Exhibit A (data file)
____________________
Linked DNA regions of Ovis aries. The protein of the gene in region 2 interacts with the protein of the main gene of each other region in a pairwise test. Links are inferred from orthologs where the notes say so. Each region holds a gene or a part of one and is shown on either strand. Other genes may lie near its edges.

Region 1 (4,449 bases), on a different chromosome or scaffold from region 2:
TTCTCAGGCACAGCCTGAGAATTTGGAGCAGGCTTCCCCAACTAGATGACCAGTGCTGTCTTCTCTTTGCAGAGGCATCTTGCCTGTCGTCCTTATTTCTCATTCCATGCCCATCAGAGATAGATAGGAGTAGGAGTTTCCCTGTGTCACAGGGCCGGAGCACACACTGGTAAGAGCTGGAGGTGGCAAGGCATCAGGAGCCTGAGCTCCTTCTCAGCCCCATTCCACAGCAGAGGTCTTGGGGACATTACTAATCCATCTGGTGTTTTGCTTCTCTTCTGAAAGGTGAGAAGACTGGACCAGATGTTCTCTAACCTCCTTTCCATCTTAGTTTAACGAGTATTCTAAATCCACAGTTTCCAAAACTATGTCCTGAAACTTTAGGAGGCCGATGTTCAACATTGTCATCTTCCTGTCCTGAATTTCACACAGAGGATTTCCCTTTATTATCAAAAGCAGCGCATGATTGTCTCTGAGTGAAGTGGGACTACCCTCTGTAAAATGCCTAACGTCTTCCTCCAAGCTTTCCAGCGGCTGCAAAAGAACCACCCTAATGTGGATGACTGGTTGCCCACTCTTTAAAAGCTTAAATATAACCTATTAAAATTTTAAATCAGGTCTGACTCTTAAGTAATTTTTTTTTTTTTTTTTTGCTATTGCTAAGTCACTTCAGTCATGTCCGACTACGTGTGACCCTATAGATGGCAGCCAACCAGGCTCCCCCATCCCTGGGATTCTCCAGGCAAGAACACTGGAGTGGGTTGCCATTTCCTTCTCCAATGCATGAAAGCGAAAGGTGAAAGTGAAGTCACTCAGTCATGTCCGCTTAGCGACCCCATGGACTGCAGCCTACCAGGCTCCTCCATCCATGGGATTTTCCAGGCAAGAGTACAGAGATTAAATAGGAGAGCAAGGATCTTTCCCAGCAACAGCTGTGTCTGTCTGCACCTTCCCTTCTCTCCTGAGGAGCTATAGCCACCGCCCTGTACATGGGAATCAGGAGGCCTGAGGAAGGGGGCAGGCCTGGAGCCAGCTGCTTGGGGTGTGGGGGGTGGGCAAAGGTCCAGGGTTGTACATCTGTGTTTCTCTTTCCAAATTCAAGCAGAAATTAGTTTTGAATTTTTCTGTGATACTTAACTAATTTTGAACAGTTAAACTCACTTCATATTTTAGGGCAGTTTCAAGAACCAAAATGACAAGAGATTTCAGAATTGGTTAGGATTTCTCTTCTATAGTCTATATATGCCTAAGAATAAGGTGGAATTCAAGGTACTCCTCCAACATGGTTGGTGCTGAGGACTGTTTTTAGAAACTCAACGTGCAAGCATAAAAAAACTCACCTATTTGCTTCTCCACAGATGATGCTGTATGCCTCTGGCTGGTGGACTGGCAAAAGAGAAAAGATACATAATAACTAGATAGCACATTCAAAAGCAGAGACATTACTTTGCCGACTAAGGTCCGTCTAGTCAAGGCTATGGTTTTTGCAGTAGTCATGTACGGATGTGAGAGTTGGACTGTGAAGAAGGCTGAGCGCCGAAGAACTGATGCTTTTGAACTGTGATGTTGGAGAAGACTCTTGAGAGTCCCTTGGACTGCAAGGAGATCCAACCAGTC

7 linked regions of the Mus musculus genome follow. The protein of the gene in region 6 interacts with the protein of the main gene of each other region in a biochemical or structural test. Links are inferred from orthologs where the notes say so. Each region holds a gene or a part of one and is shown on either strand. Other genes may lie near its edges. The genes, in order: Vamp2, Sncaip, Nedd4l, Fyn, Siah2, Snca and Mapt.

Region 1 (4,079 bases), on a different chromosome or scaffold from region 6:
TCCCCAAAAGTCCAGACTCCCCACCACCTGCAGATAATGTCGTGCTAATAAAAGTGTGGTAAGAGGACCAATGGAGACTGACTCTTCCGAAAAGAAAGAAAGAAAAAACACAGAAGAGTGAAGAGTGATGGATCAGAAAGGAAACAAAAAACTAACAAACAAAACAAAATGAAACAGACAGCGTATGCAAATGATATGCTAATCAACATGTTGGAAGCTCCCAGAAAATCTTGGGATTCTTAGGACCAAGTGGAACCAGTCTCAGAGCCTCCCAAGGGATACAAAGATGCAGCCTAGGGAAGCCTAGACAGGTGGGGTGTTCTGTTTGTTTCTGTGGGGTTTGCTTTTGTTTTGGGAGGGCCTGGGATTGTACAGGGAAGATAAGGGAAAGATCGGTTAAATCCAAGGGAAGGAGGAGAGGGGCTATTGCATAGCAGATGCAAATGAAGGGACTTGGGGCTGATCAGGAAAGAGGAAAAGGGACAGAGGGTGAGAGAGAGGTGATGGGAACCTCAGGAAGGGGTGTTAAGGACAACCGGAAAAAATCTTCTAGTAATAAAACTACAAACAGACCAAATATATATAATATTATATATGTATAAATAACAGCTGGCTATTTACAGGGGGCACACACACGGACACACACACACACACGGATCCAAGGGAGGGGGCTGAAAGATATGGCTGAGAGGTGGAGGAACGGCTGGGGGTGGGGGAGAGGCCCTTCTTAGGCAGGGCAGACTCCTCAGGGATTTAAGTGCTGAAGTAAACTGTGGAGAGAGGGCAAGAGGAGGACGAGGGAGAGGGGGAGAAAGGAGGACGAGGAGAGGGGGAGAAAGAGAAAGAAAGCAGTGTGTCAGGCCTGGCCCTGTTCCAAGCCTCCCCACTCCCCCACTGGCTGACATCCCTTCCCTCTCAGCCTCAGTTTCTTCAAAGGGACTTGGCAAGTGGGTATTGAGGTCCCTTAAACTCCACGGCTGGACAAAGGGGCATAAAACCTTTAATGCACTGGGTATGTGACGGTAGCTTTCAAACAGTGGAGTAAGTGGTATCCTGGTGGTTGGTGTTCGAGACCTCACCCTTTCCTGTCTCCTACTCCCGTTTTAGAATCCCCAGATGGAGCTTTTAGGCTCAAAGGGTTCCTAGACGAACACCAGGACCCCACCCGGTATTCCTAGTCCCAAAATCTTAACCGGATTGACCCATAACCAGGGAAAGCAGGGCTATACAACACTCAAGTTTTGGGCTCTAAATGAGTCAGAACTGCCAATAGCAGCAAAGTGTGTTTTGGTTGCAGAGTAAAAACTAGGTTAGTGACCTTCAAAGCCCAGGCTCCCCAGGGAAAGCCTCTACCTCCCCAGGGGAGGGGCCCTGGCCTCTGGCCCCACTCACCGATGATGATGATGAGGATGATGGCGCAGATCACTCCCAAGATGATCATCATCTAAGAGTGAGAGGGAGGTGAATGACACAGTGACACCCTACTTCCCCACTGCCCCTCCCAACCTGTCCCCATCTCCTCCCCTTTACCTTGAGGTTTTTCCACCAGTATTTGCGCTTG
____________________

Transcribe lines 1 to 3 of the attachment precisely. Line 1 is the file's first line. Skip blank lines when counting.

Linked DNA regions of Ovis aries. The protein of the gene in region 2 interacts with the protein of the main gene of each other region in a pairwise test. Links are inferred from orthologs where the notes say so. Each region holds a gene or a part of one and is shown on either strand. Other genes may lie near its edges.

Region 1 (4,449 bases), on a different chromosome or scaffold from region 2:
TTCTCAGGCACAGCCTGAGAATTTGGAGCAGGCTTCCCCAACTAGATGACCAGTGCTGTCTTCTCTTTGCAGAGGCATCTTGCCTGTCGTCCTTATTTCTCATTCCATGCCCATCAGAGATAGATAGGAGTAGGAGTTTCCCTGTGTCACAGGGCCGGAGCACACACTGGTAAGAGCTGGAGGTGGCAAGGCATCAGGAGCCTGAGCTCCTTCTCAGCCCCATTCCACAGCAGAGGTCTTGGGGACATTACTAATCCATCTGGTGTTTTGCTTCTCTTCTGAAAGGTGAGAAGACTGGACCAGATGTTCTCTAACCTCCTTTCCATCTTAGTTTAACGAGTATTCTAAATCCACAGTTTCCAAAACTATGTCCTGAAACTTTAGGAGGCCGATGTTCAACATTGTCATCTTCCTGTCCTGAATTTCACACAGAGGATTTCCCTTTATTATCAAAAGCAGCGCATGATTGTCTCTGAGTGAAGTGGGACTACCCTCTGTAAAATGCCTAACGTCTTCCTCCAAGCTTTCCAGCGGCTGCAAAAGAACCACCCTAATGTGGATGACTGGTTGCCCACTCTTTAAAAGCTTAAATATAACCTATTAAAATTTTAAATCAGGTCTGACTCTTAAGTAATTTTTTTTTTTTTTTTTTGCTATTGCTAAGTCACTTCAGTCATGTCCGACTACGTGTGACCCTATAGATGGCAGCCAACCAGGCTCCCCCATCCCTGGGATTCTCCAGGCAAGAACACTGGAGTGGGTTGCCATTTCCTTCTCCAATGCATGAAAGCGAAAGGTGAAAGTGAAGTCACTCAGTCATGTCCGCTTAGCGACCCCATGGACTGCAGCCTACCAGGCTCCTCCATCCATGGGATTTTCCAGGCAAGAGTACAGAGATTAAATAGGAGAGCAAGGATCTTTCCCAGCAACAGCTGTGTCTGTCTGCACCTTCCCTTCTCTCCTGAGGAGCTATAGCCACCGCCCTGTACATGGGAATCAGGAGGCCTGAGGAAGGGGGCAGGCCTGGAGCCAGCTGCTTGGGGTGTGGGGGGTGGGCAAAGGTCCAGGGTTGTACATCTGTGTTTCTCTTTCCAAATTCAAGCAGAAATTAGTTTTGAATTTTTCTGTGATACTTAACTAATTTTGAACAGTTAAACTCACTTCATATTTTAGGGCAGTTTCAAGAACCAAAATGACAAGAGATTTCAGAATTGGTTAGGATTTCTCTTCTATAGTCTATATATGCCTAAGAATAAGGTGGAATTCAAGGTACTCCTCCAACATGGTTGGTGCTGAGGACTGTTTTTAGAAACTCAACGTGCAAGCATAAAAAAACTCACCTATTTGCTTCTCCACAGATGATGCTGTATGCCTCTGGCTGGTGGACTGGCAAAAGAGAAAAGATACATAATAACTAGATAGCACATTCAAAAGCAGAGACATTACTTTGCCGACTAAGGTCCGTCTAGTCAAGGCTATGGTTTTTGCAGTAGTCATGTACGGATGTGAGAGTTGGACTGTGAAGAAGGCTGAGCGCCGAAGAACTGATGCTTTTGAACTGTGATGTTGGAGAAGACTCTTGAGAGTCCCTTGGACTGCAAGGAGATCCAACCAGTC